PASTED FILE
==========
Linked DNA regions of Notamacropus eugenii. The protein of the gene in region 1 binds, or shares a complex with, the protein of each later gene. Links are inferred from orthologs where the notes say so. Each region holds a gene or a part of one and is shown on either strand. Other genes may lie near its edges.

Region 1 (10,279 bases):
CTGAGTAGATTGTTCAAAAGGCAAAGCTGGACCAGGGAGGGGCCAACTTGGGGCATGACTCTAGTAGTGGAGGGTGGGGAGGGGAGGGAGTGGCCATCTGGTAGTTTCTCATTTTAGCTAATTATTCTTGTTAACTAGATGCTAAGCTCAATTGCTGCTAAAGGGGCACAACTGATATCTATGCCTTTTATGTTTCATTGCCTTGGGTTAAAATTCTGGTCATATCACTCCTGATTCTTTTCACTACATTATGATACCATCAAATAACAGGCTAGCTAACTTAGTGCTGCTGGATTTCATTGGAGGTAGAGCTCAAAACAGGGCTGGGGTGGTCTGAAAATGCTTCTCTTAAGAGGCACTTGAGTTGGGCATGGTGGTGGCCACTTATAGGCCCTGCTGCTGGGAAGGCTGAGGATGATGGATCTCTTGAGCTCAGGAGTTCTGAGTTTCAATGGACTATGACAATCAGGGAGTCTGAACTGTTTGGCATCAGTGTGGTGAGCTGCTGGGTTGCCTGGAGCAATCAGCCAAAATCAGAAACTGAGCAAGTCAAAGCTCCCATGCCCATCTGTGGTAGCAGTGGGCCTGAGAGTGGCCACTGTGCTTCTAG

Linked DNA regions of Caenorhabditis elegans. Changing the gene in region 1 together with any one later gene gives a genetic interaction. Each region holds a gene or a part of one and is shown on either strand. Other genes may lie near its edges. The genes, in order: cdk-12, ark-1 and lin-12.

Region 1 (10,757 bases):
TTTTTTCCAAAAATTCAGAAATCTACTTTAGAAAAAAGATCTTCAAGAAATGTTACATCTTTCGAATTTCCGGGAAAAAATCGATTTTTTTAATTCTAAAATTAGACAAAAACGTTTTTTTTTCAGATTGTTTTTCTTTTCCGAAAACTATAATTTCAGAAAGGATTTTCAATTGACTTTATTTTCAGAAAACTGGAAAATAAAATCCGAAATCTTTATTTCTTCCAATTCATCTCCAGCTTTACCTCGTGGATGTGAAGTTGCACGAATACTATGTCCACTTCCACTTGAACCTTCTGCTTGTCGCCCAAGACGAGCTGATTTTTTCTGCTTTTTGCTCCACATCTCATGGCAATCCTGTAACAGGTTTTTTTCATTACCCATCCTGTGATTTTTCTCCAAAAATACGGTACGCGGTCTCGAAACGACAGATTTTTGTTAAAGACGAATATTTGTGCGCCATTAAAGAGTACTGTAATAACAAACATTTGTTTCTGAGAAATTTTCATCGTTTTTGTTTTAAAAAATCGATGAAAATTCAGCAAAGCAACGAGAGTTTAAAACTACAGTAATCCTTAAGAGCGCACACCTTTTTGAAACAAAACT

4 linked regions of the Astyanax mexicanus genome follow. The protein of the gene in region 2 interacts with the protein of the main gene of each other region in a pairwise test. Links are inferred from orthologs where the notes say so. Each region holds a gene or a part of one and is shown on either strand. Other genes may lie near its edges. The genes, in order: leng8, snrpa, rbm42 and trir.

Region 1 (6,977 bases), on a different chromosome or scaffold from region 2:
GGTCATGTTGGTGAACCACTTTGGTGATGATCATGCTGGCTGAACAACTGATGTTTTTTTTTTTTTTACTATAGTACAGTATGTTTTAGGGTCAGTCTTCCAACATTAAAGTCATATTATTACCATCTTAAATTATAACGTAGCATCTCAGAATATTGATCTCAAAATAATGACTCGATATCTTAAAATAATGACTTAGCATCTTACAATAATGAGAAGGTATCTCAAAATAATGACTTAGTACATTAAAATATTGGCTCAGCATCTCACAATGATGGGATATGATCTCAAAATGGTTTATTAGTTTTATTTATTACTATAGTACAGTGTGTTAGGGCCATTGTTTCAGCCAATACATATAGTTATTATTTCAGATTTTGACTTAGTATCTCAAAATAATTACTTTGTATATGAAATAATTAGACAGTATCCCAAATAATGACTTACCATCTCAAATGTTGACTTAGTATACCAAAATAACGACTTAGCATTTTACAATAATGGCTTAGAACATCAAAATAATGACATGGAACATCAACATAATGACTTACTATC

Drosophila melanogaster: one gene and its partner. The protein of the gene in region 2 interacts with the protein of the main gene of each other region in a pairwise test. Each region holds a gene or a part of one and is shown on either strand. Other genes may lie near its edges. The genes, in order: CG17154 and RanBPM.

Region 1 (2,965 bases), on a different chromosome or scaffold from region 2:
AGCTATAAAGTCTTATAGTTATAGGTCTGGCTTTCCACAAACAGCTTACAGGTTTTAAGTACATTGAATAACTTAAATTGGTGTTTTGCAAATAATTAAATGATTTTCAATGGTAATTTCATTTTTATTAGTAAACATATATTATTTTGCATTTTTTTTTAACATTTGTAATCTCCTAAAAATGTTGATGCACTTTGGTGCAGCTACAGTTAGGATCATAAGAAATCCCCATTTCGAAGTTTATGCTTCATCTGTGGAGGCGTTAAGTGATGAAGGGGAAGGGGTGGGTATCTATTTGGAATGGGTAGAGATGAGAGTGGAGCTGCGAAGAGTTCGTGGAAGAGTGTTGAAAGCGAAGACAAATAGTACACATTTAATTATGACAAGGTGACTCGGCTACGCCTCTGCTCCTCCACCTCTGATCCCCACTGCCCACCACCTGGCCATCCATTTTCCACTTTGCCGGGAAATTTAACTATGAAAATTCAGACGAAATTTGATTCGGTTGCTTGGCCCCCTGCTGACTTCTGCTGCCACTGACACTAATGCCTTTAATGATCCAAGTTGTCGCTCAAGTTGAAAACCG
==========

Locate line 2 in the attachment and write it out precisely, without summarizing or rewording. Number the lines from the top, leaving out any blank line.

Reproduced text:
Region 1 (10,279 bases):